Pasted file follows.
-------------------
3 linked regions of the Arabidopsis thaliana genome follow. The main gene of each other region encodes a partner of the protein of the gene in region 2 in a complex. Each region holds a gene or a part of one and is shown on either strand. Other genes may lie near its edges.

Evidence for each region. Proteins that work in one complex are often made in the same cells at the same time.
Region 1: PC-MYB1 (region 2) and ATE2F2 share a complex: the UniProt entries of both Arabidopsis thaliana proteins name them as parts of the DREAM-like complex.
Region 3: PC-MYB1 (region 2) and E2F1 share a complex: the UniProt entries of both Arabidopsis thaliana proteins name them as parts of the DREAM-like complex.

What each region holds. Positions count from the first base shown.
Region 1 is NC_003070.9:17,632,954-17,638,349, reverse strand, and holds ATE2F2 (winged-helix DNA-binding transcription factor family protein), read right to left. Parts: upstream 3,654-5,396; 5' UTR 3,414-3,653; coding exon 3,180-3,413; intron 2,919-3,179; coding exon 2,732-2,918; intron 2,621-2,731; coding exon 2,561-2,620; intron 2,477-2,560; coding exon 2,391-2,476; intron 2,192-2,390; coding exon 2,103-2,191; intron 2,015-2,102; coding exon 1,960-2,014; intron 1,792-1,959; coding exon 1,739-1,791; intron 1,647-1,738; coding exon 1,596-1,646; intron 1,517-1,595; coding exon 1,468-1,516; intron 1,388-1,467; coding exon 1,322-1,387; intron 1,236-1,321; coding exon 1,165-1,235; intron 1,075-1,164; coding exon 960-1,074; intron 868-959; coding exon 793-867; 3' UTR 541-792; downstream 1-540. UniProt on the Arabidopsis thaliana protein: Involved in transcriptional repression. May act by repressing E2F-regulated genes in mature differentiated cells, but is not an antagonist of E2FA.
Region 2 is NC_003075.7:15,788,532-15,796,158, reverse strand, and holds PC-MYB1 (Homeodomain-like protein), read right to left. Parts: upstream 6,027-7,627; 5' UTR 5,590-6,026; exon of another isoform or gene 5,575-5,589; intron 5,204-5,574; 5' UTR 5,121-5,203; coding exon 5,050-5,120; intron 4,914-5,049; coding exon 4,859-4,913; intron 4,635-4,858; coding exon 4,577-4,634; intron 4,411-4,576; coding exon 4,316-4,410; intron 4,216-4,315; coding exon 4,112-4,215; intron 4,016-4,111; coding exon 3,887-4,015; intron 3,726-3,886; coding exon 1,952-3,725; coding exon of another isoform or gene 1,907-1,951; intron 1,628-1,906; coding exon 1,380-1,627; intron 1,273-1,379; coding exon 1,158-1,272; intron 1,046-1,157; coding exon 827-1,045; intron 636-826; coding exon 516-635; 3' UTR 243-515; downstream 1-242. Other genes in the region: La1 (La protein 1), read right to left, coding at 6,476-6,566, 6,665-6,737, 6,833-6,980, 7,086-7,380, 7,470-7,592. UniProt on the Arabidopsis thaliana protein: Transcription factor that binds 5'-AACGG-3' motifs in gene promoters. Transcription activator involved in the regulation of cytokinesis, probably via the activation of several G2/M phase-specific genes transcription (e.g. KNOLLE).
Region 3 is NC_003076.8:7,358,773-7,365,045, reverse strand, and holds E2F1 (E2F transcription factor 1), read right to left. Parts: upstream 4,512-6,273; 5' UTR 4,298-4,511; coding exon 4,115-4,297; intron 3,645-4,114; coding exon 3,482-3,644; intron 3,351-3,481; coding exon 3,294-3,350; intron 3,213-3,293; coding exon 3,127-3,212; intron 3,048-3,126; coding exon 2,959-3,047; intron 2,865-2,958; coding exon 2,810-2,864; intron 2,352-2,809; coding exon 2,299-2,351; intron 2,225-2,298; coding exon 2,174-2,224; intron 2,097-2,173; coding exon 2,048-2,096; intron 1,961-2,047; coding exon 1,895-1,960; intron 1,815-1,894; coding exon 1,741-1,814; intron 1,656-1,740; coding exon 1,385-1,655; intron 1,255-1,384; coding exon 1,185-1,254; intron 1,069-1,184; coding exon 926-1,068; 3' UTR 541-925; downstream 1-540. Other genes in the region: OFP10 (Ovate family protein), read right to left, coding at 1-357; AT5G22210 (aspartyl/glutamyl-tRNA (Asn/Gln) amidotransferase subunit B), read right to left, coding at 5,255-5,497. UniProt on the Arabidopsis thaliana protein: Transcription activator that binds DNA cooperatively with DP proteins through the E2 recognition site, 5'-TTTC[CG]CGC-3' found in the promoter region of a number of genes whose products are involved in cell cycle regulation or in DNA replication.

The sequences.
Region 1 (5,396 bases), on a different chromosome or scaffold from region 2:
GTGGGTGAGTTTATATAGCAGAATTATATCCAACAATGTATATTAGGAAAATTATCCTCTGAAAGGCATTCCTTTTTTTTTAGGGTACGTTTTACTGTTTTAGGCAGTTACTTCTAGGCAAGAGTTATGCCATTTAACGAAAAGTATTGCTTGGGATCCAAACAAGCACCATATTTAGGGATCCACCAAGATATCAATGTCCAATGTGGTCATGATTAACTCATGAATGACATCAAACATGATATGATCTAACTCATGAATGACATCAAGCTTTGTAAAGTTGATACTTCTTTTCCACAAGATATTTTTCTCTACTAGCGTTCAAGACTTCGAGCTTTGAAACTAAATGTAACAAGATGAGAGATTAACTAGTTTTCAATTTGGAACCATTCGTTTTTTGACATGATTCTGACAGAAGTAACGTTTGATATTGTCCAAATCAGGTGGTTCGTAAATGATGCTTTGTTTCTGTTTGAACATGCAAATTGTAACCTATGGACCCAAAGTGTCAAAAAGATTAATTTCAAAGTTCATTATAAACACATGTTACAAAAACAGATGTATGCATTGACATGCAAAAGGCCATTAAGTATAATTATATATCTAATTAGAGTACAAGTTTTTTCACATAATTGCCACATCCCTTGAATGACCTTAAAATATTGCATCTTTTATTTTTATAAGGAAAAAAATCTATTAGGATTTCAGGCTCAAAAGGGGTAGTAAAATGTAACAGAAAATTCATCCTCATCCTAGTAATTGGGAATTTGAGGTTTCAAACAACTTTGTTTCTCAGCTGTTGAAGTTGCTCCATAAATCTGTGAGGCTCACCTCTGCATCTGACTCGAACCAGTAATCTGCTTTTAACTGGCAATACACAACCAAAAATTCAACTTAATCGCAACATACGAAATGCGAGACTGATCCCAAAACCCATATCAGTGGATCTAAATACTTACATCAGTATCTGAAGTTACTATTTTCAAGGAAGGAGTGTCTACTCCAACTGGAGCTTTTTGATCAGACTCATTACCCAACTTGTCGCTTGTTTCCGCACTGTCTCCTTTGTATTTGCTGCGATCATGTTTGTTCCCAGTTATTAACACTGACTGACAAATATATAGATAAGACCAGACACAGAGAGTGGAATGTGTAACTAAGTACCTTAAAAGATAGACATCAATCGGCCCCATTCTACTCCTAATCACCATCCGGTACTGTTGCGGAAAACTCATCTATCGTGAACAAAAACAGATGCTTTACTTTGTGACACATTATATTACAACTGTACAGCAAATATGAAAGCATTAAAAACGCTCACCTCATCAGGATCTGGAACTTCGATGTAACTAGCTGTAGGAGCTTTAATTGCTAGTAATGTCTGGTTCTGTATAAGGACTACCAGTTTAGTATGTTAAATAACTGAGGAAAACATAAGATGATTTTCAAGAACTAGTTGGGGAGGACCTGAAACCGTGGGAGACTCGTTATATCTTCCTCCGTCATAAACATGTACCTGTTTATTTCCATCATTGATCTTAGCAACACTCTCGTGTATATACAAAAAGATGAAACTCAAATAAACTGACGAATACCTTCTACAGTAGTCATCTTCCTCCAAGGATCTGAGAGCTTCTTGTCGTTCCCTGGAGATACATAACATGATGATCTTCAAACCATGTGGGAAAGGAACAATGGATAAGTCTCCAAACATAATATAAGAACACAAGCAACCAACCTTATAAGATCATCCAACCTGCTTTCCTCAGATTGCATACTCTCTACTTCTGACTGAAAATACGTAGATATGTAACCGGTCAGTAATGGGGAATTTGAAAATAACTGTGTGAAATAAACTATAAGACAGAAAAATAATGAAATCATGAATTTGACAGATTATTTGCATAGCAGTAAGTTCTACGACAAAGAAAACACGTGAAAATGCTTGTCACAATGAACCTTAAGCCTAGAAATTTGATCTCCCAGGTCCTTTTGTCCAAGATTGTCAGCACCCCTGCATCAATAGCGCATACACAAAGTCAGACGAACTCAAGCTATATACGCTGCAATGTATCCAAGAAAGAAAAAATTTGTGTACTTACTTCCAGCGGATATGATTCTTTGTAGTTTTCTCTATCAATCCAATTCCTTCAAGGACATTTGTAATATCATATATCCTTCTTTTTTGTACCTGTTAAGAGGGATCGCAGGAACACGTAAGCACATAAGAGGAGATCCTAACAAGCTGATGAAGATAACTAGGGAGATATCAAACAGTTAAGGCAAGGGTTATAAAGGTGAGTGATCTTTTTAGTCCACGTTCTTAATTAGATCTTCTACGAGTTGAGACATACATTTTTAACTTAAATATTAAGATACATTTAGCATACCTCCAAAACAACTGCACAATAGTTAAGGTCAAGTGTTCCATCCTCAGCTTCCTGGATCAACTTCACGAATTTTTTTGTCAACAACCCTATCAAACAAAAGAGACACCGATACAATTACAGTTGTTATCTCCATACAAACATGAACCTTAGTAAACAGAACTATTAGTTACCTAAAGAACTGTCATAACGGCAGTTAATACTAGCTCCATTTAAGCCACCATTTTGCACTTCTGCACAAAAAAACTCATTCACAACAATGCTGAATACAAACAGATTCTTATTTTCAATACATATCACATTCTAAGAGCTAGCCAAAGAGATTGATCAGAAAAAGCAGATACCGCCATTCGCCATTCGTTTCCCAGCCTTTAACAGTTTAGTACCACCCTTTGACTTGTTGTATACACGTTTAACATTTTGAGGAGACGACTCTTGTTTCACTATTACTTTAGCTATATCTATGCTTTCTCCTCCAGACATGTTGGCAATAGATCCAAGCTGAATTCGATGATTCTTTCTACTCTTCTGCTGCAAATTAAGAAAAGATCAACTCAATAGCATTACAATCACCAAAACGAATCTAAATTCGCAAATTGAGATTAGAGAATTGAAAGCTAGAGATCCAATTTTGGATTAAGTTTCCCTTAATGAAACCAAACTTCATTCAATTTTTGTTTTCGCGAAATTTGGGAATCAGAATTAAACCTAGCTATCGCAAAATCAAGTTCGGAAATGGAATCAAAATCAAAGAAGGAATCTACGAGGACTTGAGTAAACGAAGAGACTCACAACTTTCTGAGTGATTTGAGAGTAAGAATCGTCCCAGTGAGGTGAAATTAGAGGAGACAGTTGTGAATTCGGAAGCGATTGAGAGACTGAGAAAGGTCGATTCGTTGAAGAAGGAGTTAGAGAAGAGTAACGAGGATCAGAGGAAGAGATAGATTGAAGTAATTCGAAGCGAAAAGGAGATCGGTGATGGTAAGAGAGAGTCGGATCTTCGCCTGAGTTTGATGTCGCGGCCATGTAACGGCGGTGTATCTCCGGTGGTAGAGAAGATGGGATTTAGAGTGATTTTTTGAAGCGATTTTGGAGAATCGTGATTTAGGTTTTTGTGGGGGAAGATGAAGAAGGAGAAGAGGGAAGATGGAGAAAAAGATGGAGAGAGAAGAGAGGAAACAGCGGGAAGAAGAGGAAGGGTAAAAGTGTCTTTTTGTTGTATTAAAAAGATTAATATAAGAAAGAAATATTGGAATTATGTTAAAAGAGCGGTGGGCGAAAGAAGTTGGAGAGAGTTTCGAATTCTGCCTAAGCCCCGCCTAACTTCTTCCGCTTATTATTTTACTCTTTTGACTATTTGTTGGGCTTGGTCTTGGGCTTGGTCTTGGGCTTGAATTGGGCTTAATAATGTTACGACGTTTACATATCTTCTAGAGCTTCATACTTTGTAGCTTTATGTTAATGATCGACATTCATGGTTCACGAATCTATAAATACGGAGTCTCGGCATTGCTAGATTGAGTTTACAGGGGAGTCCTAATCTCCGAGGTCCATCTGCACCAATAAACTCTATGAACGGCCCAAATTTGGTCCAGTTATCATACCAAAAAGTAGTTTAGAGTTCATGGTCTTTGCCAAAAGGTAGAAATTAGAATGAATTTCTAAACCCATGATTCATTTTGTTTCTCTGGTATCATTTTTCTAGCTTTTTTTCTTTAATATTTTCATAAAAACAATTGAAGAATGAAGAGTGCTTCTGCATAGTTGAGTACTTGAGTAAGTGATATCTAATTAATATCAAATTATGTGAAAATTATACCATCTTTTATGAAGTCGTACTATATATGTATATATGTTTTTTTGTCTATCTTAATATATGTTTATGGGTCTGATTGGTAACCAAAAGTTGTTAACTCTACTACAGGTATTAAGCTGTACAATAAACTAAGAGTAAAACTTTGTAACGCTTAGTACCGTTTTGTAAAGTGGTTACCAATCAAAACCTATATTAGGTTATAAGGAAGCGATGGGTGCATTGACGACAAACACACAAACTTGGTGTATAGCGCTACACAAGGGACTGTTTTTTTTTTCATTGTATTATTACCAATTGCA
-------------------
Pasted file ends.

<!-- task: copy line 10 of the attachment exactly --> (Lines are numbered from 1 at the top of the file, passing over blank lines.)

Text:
Region 1 (5,396 bases), on a different chromosome or scaffold from region 2: